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Kenya farmers grow yields and income with conservation agriculture

Smallholder farmers in Kenya are increasing maize yields and have reduced production risk by 30 per cent thanks to a conservation agriculture project.

Declining soil fertility in recent years, increasing soil erosion and droughts due to climate change, have dipped farmers’ yields which has contributed to a rise in poverty and hunger.

Maize is a staple crop for the country, and legumes an important dietary protein source for the rural poor. To sustainably increase the yields of these crops, and to engage the poorest and most vulnerable within the sector, a food security project – the Sustainable Intensification of Maize Legume Systems for Food Security in Eastern and Southern Africa (SIMLESA) – was launched in eastern and southern Africa in 2010.

SIMLESA aims to improve soil health and drive yield increases by encouraging the adoption of ‘conservation agriculture’ (CA)-based methods, such as zero tillage, crop residue retention, and the production of improved fodder crops. By implementing such strategies, the project aims to increase maize legume productivity and reduce production risk by 30% within the decade.

In 2010, Ferdinand Wangila Makhanu from Bungoma County, western Kenya, was an average smallholder struggling to support his family with meagre harvests from his 2 acre farm. However, his fortunes began to change in 2010 when he was invited to a neighbour’s farm where the Kenya Agricultural and Livestock Research Organization (KALRO) was demonstrating CA-based techniques to sustainably intensify the production of maize and legume crops. Out of curiosity, he began to copy what he had seen. “The personal challenges I faced meant I could not be suspicious (of CA),” says the father of eight.

When using traditional practices, the most Ferdinand had been able to harvest was six 90 kg bags of maize, and less than one bag of beans from 1 acre of land. However, after adopting the CA-based sustainable intensification techniques, such as spraying herbicide to prepare his land as opposed plowing, digging holes only where seeds were to be planted to reduce soil erosion, and retaining crop residue on his fields to increase soil nutrients, Ferdinand obtained 15 bags of maize and 2 bags of beans from 1 acre of farmland. Years later, he now achieves 30-35 bags of maize per acre, and predicts his yields will continue to increase as the organic matter of his soil improves due to retaining crop residue. “CA-based intensification is the right direction for my farming and I’m sticking with it,” he says.

Ferdinand has also been able to decrease his on-farm production costs. From spending up to KSH 4,500 (US $45) per acre to plow his land, he now spends just KSH 500 (US $5) per acre on herbicides to remove the weeds. “My wife used to struggle when digging to get rid of couch grass, but one round of spraying is enough to get rid of all the weeds, and it takes little time,” Ferdinand explains. He estimates that the SIMLESA techniques have also reduced his labor costs by 60% since he no longer has to hire farm hands.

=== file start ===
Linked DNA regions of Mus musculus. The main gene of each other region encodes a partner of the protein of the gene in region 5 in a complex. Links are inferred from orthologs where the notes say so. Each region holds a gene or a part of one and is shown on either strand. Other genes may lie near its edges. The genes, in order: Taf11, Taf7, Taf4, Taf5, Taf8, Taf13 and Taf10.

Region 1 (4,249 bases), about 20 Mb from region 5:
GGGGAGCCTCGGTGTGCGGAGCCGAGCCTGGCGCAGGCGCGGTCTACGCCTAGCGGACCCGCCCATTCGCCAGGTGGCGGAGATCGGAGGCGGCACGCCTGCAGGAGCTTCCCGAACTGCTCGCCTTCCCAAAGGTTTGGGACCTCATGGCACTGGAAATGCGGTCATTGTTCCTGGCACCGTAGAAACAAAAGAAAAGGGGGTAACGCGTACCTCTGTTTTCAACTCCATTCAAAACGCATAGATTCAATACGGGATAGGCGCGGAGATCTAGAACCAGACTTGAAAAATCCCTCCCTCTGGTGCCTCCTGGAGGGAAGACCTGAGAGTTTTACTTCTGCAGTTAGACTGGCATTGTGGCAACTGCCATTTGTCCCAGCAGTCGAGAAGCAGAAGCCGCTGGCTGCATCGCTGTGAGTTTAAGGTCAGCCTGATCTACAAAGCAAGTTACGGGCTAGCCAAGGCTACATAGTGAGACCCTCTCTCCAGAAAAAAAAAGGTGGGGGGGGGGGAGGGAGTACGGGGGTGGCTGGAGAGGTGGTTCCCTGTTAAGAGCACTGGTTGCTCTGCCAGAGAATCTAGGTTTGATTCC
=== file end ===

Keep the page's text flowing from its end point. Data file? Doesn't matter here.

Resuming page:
Conservation agriculture

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Prior to his involvement with the project, Ferdinand used to burn his crop residue or feed it to his livestock, however, maintaining the residue on his land has enabled him to produce an extra maize harvest each year because his soil is healthier. “In drier areas, CA practices improve soil-moisture retention when compared to practicing conventional tillage, and thus, crops do better,” says Charles Nkonge, country coordinator for SIMLESA-Kenya. Ferdinand has also been able to diversify his production thanks to his healthier soil and now grows more nutritive legume crops in addition to maize, like pigeon pea, lablab, velvet bean, soybean and cowpea.

Ferdinand is part of a 50-member innovation platform, knowledge sharing and action group, which has enriched his farming methods. “Before, I was a farmer with a narrow focus, but as part of the platform, we have exchange visits and share agricultural information,” he says. Prior to joining the platform, Ferdinand explains that he used to plant crop varieties without knowing which suited the agronomic conditions of his area, but since receiving training from KALRO through the platform, he is now aware of the varieties that will produce the best yields under the local soil and weather conditions.

Input companies like Twiga Chemicals Industries Ltd are keen to work with the platform because in a group, farmers are better able to pool resources to purchase the inputs. Within the innovation platform, farmers can also receive products at discounted rates, as it is expected that they will tell other farmers about the benefits of using such inputs. “They give us pesticides or herbicides for free to test, and sell to us at subsidized prices,” says Ferdinand, who explains that buying as a group from these companies saves farmers Sh200 to 300 on some products.

“While initially my farming was unprofitable, today I have money in my pocket and I am a local role model” he added.

The innovation platform has popularized exploits of standout farmers like Ferdinand to the media. After an appearance on the East African agricultural TV program Shamba Shape Up in 2017, 50 farmers from Busia County, 74 km away, came to visit Ferdinand to learn about CA-based intensification. “They have all adopted it,” he says. Ferdinand also gets paid by farmer groups in other regions to train them on CA due to his farming success. “While initially my farming was unprofitable, today I have money in my pocket and I am a local role model,” he says.

Conservation agriculture Kenya2

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